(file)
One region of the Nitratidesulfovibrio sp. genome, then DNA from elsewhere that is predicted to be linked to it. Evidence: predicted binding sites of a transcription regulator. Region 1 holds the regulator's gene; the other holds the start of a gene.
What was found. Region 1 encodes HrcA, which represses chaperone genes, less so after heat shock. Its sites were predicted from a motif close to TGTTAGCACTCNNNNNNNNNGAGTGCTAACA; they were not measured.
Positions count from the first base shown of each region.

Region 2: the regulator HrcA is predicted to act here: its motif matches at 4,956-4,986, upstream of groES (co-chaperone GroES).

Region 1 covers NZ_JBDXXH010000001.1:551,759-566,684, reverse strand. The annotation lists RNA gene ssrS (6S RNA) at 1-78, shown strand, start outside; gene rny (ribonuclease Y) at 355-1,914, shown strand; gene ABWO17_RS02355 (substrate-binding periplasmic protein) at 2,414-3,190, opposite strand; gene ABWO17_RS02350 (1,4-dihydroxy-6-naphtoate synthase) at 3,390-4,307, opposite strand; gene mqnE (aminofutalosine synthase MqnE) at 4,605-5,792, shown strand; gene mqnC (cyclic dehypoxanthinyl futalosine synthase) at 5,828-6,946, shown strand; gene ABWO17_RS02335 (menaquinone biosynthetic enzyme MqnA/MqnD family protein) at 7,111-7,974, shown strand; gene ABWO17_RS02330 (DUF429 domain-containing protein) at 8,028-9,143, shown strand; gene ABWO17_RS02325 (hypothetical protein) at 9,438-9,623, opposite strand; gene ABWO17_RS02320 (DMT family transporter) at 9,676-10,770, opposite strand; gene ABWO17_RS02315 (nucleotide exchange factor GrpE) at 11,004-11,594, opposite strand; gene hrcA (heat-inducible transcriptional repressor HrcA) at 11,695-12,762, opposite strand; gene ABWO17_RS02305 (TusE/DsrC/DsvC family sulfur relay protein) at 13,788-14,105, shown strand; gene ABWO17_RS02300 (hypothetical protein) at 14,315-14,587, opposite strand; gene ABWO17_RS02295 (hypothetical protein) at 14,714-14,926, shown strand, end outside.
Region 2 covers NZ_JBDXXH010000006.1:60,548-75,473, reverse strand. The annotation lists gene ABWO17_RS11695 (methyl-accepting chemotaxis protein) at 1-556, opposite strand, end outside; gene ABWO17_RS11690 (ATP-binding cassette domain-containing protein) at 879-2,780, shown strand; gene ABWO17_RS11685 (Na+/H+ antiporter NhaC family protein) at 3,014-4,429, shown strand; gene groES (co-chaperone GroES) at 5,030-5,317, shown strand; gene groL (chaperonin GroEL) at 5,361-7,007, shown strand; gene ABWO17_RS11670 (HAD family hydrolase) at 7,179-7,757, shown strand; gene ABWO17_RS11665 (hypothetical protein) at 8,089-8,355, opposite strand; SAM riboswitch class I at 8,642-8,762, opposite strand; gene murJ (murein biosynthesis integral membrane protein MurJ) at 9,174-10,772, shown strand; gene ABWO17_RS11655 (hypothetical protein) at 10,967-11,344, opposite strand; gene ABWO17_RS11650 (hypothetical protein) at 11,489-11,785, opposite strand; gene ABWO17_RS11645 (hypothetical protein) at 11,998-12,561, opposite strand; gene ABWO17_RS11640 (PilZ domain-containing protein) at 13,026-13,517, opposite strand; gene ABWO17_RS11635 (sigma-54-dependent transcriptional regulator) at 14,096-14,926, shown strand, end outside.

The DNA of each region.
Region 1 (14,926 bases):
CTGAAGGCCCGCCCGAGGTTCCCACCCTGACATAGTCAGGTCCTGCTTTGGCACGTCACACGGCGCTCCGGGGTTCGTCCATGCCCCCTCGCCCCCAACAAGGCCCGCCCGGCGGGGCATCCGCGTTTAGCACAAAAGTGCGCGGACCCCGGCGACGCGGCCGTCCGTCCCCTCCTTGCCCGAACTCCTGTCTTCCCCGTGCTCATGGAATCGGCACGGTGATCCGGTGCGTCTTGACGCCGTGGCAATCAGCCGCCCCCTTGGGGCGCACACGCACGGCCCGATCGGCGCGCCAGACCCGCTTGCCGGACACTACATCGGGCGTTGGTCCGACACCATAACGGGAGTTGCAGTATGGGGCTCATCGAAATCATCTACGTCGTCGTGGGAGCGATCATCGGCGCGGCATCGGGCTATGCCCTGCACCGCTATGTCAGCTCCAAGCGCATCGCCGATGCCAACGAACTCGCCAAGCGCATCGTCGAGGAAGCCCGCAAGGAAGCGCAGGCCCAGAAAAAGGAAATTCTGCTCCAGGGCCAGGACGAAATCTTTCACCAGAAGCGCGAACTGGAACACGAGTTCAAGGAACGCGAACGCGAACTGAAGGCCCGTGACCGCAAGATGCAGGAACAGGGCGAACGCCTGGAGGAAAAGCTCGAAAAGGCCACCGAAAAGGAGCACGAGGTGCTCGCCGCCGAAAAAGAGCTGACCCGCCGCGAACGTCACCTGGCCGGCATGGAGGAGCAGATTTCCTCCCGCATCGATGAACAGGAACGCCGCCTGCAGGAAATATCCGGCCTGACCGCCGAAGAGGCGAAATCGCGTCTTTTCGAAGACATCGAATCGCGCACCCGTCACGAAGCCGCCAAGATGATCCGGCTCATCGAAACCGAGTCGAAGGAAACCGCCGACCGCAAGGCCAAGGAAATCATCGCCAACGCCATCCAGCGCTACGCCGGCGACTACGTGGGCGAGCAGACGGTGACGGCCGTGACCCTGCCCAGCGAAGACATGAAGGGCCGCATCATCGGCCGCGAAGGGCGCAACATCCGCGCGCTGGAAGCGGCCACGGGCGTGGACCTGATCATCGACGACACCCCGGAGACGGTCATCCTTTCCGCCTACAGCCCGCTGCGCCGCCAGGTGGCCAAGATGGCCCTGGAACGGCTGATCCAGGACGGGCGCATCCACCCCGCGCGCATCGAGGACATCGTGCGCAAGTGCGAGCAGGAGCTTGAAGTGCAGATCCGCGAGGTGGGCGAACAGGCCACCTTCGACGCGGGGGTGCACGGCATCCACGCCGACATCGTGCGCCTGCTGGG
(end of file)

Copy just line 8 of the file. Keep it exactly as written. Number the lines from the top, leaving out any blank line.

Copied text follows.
Region 1 (14,926 bases):